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Sheldon S. Wolin and the Historicity of Political Thought

Sheldon S. Wolin and the Historicity of Political Thought Sheldon S. Wolin and the Historicity of Political Thought ant o nio y. vázq uez-ar r o yo “To refine, to clarify, to intensify . . . there is but one single force—t he imagination.” willi am car l os willi ams, s p r in g and all (1 9 23) Long considered one of the most original and influential American political theorists of the last fifty years, Sheldon S. Wolin’s work has yet to receive the sustained critical engagement it deserves. Essays dealing with this or that aspect of his political thought have begun to appear during the last couple of years, a trend that undoubtedly will continue. Out of these efforts, fine eluci- dations of some of his signature contributions have ensued. Yet, few distin- guished exceptions aside, many attempts to probe the critical and political import of Wolin’s ideas, especially his formulation of “fugitive democracy,” end up assimilating Wolin’s thinking into academic trends alien to him without an immanent consideration of the form and content of his original contribution to contemporary political theory or his approach -to the inter pretation of texts and his views about the historicity of political thought. It is, of course, http://www.deepdyve.com/assets/images/DeepDyve-Logo-lg.png The Good Society Penn State University Press

Sheldon S. Wolin and the Historicity of Political Thought

The Good Society , Volume 24 (2) – Jun 23, 2016

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Publisher
Penn State University Press
Copyright
Copyright © The Pennsylvania State University.
ISSN
1538-9731

Abstract

Sheldon S. Wolin and the Historicity of Political Thought ant o nio y. vázq uez-ar r o yo “To refine, to clarify, to intensify . . . there is but one single force—t he imagination.” willi am car l os willi ams, s p r in g and all (1 9 23) Long considered one of the most original and influential American political theorists of the last fifty years, Sheldon S. Wolin’s work has yet to receive the sustained critical engagement it deserves. Essays dealing with this or that aspect of his political thought have begun to appear during the last couple of years, a trend that undoubtedly will continue. Out of these efforts, fine eluci- dations of some of his signature contributions have ensued. Yet, few distin- guished exceptions aside, many attempts to probe the critical and political import of Wolin’s ideas, especially his formulation of “fugitive democracy,” end up assimilating Wolin’s thinking into academic trends alien to him without an immanent consideration of the form and content of his original contribution to contemporary political theory or his approach -to the inter pretation of texts and his views about the historicity of political thought. It is, of course,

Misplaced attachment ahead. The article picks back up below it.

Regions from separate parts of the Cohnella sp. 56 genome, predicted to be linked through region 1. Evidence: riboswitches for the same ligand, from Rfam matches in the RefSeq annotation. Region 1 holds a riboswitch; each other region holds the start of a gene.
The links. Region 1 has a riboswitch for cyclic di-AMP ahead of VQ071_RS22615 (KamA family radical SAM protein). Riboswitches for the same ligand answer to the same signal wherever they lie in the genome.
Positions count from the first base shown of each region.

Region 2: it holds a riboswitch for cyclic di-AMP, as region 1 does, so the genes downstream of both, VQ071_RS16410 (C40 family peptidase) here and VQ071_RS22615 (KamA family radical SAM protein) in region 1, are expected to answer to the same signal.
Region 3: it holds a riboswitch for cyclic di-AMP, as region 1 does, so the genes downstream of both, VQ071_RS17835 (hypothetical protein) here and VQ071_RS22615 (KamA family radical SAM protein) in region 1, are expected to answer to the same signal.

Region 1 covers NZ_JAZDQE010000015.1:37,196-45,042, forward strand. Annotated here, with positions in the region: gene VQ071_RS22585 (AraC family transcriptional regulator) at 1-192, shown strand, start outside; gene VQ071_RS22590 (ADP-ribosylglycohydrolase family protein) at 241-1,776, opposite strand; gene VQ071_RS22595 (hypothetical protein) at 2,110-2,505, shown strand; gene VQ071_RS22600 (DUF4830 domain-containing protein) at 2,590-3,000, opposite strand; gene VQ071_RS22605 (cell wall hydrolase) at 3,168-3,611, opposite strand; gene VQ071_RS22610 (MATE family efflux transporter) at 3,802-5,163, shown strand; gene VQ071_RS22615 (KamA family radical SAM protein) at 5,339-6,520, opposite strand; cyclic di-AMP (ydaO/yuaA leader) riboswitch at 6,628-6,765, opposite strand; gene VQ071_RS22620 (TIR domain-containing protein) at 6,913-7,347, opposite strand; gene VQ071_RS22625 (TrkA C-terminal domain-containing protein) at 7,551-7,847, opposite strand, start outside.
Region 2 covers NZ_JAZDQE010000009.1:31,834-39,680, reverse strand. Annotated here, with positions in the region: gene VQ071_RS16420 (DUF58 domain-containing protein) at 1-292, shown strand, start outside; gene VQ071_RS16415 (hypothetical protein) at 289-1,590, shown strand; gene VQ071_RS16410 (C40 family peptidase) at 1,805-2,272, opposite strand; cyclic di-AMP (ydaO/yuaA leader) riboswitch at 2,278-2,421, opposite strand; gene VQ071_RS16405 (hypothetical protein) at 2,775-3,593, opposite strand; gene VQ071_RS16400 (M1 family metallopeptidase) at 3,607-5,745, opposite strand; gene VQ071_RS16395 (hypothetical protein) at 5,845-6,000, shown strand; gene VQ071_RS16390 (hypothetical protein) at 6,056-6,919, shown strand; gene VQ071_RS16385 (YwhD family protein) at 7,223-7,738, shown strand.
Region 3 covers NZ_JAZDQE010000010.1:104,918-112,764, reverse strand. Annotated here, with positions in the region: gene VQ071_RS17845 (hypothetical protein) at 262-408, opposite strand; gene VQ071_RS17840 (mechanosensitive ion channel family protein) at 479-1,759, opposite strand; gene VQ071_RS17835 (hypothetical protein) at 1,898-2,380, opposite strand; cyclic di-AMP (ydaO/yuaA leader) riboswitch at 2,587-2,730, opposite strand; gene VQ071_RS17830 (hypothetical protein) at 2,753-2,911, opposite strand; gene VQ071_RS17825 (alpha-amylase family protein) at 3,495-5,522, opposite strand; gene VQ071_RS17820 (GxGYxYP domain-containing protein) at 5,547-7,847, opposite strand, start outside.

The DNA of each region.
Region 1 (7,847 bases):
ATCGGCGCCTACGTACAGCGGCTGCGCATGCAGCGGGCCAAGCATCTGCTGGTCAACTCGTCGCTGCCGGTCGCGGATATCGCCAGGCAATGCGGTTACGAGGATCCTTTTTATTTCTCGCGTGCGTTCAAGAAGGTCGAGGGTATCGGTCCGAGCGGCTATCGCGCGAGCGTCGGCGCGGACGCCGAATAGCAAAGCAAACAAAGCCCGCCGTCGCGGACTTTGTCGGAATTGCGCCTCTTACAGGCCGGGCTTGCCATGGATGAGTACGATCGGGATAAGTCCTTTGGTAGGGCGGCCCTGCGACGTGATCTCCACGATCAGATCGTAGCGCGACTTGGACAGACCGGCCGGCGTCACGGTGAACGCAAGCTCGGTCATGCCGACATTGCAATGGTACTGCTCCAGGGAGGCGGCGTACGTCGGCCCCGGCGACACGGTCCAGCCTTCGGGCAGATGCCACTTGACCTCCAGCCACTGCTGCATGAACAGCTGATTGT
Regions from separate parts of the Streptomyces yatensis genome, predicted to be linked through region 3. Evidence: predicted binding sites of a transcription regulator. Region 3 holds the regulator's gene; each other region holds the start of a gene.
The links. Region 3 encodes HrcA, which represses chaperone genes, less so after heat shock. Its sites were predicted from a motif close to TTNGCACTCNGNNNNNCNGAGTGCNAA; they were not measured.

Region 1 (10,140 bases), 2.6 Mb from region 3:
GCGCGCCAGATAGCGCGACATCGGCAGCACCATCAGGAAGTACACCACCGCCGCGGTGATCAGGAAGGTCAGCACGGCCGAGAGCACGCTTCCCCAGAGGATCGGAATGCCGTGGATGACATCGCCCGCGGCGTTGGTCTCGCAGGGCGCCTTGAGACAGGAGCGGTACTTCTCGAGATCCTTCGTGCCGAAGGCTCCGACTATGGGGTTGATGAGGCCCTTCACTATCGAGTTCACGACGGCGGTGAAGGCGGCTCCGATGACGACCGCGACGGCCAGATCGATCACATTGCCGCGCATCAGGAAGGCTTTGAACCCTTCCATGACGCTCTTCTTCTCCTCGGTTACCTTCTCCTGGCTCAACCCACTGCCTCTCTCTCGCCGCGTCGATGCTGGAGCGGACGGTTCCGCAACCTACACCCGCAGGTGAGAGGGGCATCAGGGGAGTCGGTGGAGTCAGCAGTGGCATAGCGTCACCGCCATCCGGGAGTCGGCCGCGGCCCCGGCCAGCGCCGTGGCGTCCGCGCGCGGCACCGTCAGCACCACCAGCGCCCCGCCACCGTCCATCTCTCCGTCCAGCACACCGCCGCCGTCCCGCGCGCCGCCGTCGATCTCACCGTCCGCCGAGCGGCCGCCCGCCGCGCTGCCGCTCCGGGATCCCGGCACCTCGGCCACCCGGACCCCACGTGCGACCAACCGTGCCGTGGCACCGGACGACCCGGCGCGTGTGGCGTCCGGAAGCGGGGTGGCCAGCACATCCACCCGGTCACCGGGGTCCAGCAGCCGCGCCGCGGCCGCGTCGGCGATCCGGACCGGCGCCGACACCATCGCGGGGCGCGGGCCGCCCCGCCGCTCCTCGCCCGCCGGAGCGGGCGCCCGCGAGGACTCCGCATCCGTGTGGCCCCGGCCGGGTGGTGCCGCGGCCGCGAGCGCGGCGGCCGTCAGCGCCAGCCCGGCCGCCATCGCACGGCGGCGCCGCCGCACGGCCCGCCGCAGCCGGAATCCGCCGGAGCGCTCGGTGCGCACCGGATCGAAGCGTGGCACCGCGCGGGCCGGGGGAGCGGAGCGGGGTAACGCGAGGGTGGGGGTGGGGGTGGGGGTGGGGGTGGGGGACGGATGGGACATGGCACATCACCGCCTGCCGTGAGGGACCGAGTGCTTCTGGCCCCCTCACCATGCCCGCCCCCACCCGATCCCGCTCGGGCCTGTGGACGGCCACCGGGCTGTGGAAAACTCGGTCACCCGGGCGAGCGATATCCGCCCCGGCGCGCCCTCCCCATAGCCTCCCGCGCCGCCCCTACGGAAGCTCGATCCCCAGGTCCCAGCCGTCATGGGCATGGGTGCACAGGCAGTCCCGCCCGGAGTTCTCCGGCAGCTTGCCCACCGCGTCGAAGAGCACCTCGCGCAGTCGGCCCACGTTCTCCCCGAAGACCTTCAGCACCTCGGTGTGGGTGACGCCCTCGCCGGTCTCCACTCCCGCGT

Journal

The Good SocietyPenn State University Press

Published: Jun 23, 2016

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